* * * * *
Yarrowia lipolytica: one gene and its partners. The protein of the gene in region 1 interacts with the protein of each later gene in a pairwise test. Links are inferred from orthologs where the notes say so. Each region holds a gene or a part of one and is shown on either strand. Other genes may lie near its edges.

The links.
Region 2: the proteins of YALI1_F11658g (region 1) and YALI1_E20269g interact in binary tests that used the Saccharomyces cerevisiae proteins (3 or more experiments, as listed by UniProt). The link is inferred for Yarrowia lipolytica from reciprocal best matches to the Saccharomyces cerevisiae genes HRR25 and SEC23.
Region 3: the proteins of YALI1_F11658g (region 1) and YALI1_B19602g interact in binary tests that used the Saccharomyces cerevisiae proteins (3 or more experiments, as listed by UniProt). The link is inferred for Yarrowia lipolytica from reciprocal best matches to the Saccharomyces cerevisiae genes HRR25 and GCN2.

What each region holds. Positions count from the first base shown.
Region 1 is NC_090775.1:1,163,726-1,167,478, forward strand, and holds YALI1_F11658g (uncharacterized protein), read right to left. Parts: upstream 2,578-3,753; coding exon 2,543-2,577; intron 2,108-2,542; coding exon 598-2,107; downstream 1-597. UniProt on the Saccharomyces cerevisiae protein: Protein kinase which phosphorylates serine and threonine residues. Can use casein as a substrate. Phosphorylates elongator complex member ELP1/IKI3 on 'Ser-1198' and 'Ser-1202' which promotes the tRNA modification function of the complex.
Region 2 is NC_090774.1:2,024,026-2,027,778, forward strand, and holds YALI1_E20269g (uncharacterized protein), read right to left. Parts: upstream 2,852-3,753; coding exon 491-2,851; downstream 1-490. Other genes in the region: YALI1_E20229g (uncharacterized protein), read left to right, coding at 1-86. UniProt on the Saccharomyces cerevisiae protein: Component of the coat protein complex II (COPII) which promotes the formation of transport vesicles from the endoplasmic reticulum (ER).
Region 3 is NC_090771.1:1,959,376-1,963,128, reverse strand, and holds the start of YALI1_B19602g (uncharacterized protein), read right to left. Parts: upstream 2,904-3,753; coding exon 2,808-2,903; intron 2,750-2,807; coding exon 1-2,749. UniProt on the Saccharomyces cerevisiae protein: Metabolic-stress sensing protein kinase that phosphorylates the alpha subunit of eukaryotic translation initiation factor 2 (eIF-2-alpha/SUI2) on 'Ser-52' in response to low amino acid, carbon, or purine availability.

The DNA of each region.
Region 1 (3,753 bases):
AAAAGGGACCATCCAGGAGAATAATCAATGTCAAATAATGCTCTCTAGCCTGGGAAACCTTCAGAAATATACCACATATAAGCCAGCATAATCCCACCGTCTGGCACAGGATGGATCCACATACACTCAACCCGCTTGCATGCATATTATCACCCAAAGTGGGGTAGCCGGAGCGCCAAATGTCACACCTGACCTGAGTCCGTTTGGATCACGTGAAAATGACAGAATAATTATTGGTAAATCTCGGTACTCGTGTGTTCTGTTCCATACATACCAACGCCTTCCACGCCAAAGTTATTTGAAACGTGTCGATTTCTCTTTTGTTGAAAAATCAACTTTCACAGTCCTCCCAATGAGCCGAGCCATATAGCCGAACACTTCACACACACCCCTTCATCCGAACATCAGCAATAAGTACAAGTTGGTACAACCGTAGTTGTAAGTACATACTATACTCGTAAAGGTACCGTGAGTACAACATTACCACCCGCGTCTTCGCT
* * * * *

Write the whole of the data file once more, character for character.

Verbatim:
Yarrowia lipolytica: one gene and its partners. The protein of the gene in region 1 interacts with the protein of each later gene in a pairwise test. Links are inferred from orthologs where the notes say so. Each region holds a gene or a part of one and is shown on either strand. Other genes may lie near its edges.

The links.
Region 2: the proteins of YALI1_F11658g (region 1) and YALI1_E20269g interact in binary tests that used the Saccharomyces cerevisiae proteins (3 or more experiments, as listed by UniProt). The link is inferred for Yarrowia lipolytica from reciprocal best matches to the Saccharomyces cerevisiae genes HRR25 and SEC23.
Region 3: the proteins of YALI1_F11658g (region 1) and YALI1_B19602g interact in binary tests that used the Saccharomyces cerevisiae proteins (3 or more experiments, as listed by UniProt). The link is inferred for Yarrowia lipolytica from reciprocal best matches to the Saccharomyces cerevisiae genes HRR25 and GCN2.

What each region holds. Positions count from the first base shown.
Region 1 is NC_090775.1:1,163,726-1,167,478, forward strand, and holds YALI1_F11658g (uncharacterized protein), read right to left. Parts: upstream 2,578-3,753; coding exon 2,543-2,577; intron 2,108-2,542; coding exon 598-2,107; downstream 1-597. UniProt on the Saccharomyces cerevisiae protein: Protein kinase which phosphorylates serine and threonine residues. Can use casein as a substrate. Phosphorylates elongator complex member ELP1/IKI3 on 'Ser-1198' and 'Ser-1202' which promotes the tRNA modification function of the complex.
Region 2 is NC_090774.1:2,024,026-2,027,778, forward strand, and holds YALI1_E20269g (uncharacterized protein), read right to left. Parts: upstream 2,852-3,753; coding exon 491-2,851; downstream 1-490. Other genes in the region: YALI1_E20229g (uncharacterized protein), read left to right, coding at 1-86. UniProt on the Saccharomyces cerevisiae protein: Component of the coat protein complex II (COPII) which promotes the formation of transport vesicles from the endoplasmic reticulum (ER).
Region 3 is NC_090771.1:1,959,376-1,963,128, reverse strand, and holds the start of YALI1_B19602g (uncharacterized protein), read right to left. Parts: upstream 2,904-3,753; coding exon 2,808-2,903; intron 2,750-2,807; coding exon 1-2,749. UniProt on the Saccharomyces cerevisiae protein: Metabolic-stress sensing protein kinase that phosphorylates the alpha subunit of eukaryotic translation initiation factor 2 (eIF-2-alpha/SUI2) on 'Ser-52' in response to low amino acid, carbon, or purine availability.

The DNA of each region.
Region 1 (3,753 bases):
AAAAGGGACCATCCAGGAGAATAATCAATGTCAAATAATGCTCTCTAGCCTGGGAAACCTTCAGAAATATACCACATATAAGCCAGCATAATCCCACCGTCTGGCACAGGATGGATCCACATACACTCAACCCGCTTGCATGCATATTATCACCCAAAGTGGGGTAGCCGGAGCGCCAAATGTCACACCTGACCTGAGTCCGTTTGGATCACGTGAAAATGACAGAATAATTATTGGTAAATCTCGGTACTCGTGTGTTCTGTTCCATACATACCAACGCCTTCCACGCCAAAGTTATTTGAAACGTGTCGATTTCTCTTTTGTTGAAAAATCAACTTTCACAGTCCTCCCAATGAGCCGAGCCATATAGCCGAACACTTCACACACACCCCTTCATCCGAACATCAGCAATAAGTACAAGTTGGTACAACCGTAGTTGTAAGTACATACTATACTCGTAAAGGTACCGTGAGTACAACATTACCACCCGCGTCTTCGCT